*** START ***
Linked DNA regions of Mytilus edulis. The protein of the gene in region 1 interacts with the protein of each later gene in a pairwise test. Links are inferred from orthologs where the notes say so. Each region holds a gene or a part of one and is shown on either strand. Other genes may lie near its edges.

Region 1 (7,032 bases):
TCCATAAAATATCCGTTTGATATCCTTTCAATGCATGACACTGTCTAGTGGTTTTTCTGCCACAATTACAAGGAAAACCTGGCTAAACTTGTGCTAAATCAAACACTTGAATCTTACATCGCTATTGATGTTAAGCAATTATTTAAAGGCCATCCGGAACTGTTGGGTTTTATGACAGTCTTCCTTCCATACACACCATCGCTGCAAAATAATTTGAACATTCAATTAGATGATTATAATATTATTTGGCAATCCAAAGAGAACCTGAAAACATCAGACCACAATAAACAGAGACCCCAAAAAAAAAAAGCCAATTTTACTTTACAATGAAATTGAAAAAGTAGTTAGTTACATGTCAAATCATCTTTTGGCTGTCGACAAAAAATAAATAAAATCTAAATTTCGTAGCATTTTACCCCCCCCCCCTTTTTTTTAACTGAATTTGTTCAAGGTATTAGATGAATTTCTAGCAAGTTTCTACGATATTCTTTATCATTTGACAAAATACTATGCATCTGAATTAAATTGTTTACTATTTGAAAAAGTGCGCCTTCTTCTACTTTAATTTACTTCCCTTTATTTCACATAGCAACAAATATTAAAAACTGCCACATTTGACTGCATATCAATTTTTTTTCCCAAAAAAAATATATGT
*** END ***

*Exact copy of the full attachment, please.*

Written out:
Linked DNA regions of Mytilus edulis. The protein of the gene in region 1 interacts with the protein of each later gene in a pairwise test. Links are inferred from orthologs where the notes say so. Each region holds a gene or a part of one and is shown on either strand. Other genes may lie near its edges.

Region 1 (7,032 bases):
TCCATAAAATATCCGTTTGATATCCTTTCAATGCATGACACTGTCTAGTGGTTTTTCTGCCACAATTACAAGGAAAACCTGGCTAAACTTGTGCTAAATCAAACACTTGAATCTTACATCGCTATTGATGTTAAGCAATTATTTAAAGGCCATCCGGAACTGTTGGGTTTTATGACAGTCTTCCTTCCATACACACCATCGCTGCAAAATAATTTGAACATTCAATTAGATGATTATAATATTATTTGGCAATCCAAAGAGAACCTGAAAACATCAGACCACAATAAACAGAGACCCCAAAAAAAAAAAGCCAATTTTACTTTACAATGAAATTGAAAAAGTAGTTAGTTACATGTCAAATCATCTTTTGGCTGTCGACAAAAAATAAATAAAATCTAAATTTCGTAGCATTTTACCCCCCCCCCCTTTTTTTTAACTGAATTTGTTCAAGGTATTAGATGAATTTCTAGCAAGTTTCTACGATATTCTTTATCATTTGACAAAATACTATGCATCTGAATTAAATTGTTTACTATTTGAAAAAGTGCGCCTTCTTCTACTTTAATTTACTTCCCTTTATTTCACATAGCAACAAATATTAAAAACTGCCACATTTGACTGCATATCAATTTTTTTTCCCAAAAAAAATATATGT